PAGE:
A final challenge to a US alliance comes from within the CPV itself. While American sympathies have increased within the governing party, it remains divided on US engagement. Part of the reason for this is that many party leaders are suspicious that the US ultimately wants to see the CPV’s grip on political power weaken and are thus leery of bolstered US-Vietnam relations. Other Vietnamese leaders think that their hedging strategy in dealing with the PRC has been successful and are not keen to break it by formally allying with the US. These leaders seem to think that it is better for Vietnam to not align completely with either side, particularly as the US-PRC rivalry intensifies. Consequently, it is clear that a formal US-Vietnam alliance is unlikely in the short term.
Despite the challenges to striking an alliance with Vietnam, the US should not stop cooperating with Hanoi. While the Vietnamese seem unlikely to pursue an alliance now, they could consider doing so in the future. Should Vietnam’s security situation with the PRC deteriorate further in the SCS, some think that Hanoi would seek an American alliance regardless of the possible risks. Vietnam has demonstrated that it will do everything it can to preserve its autonomy from its powerful and increasingly aggressive northern neighbor. The US should thus be prepared to formally ally with Vietnam if Hanoi’s changing security situation with the PRC causes Vietnamese policymakers to seek such a partnership. Even if Sino-Vietnamese relations do not hit a breaking point, the two nations’ partnership remains strained despite their close political, military, and economic links. Xi Jinping’s aggressive actions in the Asia-Pacific region have helped persuade Vietnam’s policymakers to bolster ties with the US. Going forward, the Biden administration must keep Hanoi’s options for American engagement open and undertake other actions to improve the countries’ partnership and strengthen Vietnam’s ability to protect its sovereignty. This includes working to reduce the countries’ trade deficit, providing Vietnam access to military weaponry to defend its maritime claims, and even offering Vietnam Western-made mRNA COVID-19 vaccines. There is some evidence that mRNA-based vaccines like the one produced by Pfizer-BioNTech are more effective at generating antibodies against the coronavirus than Chinese inoculations such as Sinovac, which rely on inactivated viruses. The mRNA immunizations may thus be more preferable to the Vietnamese, and Hanoi might respond favorably to US shipments of these innovative vaccines.
Overall, it is important that President Biden continues to strengthen economic and security ties with Hanoi, as doing so will help protect US interests in the crucial Asia-Pacific region given Vietnam’s strategic location. While there would seemingly be no question that Vietnam would be a strong ally of the PRC, their partnership is complicated and marred by tensions. As Hanoi strives to preserve its sovereignty from its increasingly aggressive neighbor, the US must demonstrate its commitment to the Asia-Pacific region by deepening its economic and military involvement, and convince Vietnam that America can be trusted to preserve its autonomy from the PRC.
Amer, Ramses. “China, Vietnam, and the South China Sea: Disputes and Dispute Management.” Ocean Development & International Law 45, no. 1 (2014): 17-40. Accessed December 5, 2020. https://doi-org.proxy.libraries.rutgers.edu/10.1080/00908320.2013.839160.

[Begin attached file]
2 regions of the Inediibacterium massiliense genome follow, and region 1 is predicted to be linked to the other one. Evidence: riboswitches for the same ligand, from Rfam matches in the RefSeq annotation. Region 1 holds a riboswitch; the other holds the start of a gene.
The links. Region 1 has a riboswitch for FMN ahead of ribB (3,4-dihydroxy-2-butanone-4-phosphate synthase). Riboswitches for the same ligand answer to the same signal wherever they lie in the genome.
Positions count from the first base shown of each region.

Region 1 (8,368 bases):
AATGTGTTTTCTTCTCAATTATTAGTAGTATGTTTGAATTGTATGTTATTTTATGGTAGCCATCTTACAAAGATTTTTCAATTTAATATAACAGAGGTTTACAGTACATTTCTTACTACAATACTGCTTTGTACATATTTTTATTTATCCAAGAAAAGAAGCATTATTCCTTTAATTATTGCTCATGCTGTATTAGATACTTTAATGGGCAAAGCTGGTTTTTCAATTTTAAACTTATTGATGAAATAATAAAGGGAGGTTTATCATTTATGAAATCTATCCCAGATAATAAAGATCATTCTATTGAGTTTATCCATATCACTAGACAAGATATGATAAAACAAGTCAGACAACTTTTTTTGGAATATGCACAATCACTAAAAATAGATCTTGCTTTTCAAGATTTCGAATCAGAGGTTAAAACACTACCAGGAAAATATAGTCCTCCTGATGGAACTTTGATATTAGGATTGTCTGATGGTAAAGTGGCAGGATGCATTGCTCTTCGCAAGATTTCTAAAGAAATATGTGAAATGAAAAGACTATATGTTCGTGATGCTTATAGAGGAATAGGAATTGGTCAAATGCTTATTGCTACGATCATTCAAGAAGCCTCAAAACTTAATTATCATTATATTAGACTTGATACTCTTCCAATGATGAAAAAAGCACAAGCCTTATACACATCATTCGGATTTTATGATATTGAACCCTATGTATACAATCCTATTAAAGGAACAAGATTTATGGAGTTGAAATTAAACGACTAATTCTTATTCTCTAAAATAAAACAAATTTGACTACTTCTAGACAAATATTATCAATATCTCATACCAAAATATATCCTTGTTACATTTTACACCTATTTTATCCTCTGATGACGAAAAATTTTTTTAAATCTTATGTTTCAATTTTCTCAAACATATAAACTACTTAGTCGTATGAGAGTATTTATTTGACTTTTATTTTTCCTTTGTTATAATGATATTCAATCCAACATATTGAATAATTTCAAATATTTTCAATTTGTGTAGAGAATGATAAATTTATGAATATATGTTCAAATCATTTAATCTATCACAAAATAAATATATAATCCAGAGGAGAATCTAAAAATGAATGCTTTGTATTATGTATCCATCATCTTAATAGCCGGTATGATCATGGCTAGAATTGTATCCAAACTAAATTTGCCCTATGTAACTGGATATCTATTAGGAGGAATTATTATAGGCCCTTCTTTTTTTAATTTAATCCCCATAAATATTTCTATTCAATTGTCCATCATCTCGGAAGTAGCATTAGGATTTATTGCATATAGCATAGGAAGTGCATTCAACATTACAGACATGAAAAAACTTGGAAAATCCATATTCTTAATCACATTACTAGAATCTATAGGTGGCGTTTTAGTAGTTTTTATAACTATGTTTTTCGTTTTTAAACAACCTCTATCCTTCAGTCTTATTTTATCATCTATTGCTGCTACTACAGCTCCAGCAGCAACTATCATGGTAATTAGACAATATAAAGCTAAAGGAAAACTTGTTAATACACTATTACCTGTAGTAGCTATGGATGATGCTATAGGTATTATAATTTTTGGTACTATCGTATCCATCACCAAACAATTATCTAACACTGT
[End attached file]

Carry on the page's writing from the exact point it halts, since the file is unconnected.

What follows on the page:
Blazevic, Jason J. “Navigating the Security Dilemma: China, Vietnam, and the South China Sea.” Journal of Current Southeast Asian Affairs 31, no. 4 (March 7, 2013): 79-108. Accessed November 30, 2020. https://doi.org/10.1177/186810341203100404.
Cheng, Joseph Y.S. “Sino-Vietnamese Relations in the Early Twenty-first Century: Economics in Command?” Asian Survey 51, no. 2 (March/April 2011): 379-405. Accessed December 3, 2020. https://www.jstor.org/stable/10.1525/as.2011.51.2.379.
De Tréglodé, Benoît. “Maritime Boundary Delimitation and Sino-Vietnamese Cooperation in the Gulf of Tonkin (1994-2016).” China Perspectives, no. 3 (June 21, 2016): 33-41. Accessed December 5, 2020. https://login.proxy.libraries.rutgers.edu/login?url= ?url=https://www-proquest-com.proxy.libraries.rutgers.edu/scholarly-journals/maritime-boundary-delimitation-sino-vietnamese/docview/1832576846/se-2?accountid=13626 (accessed December 5, 2020).
Duong, Van Huy. “A Vietnamese Perspective on China’s Belt and Road Initiative in Vietnam.” Contemporary Chinese Political Economy and Strategic Relations 6, no. 1 (April/May 2020): 145-85. Accessed December 3, 2020. https://login.proxy.libraries.rutgers.edu/login?url=?url=https://www-proquest-com.proxy.libraries.rutgers.edu/scholarly-journals/vietnamese-perspective-on-chinas-belt-road/docview/2436132124/se-2?accountid=13626.
Gainsborough, M. “Beneath the Veneer of Reform: the Politics of Economic Liberalisation in Vietnam.” Communist and Post-Communist Studies 35, no. 3 (September 2002): 353-68. Accessed November 7, 2021. https://doi.org/10.1016/S0967-067X(02)00015-6.
Hiep, Le Hong. “Vietnam’s Hedging Strategy against China since Normalization.” Contemporary Southeast Asia 35, no. 3 (December 2013): 333-68. Accessed November 30, 2020. https://www.jstor.org/stable/43281263.
Library of Congress Congressional Research Service. South China Sea Disputes: Background and U.S. Policy. By Ben Dolven, Susan V. Lawrence, and Ronald O’Rourke. Research report no. IF10607. Accessed November 30, 2020. https://crsreports.congress.gov/product/pdf/IF/IF10607.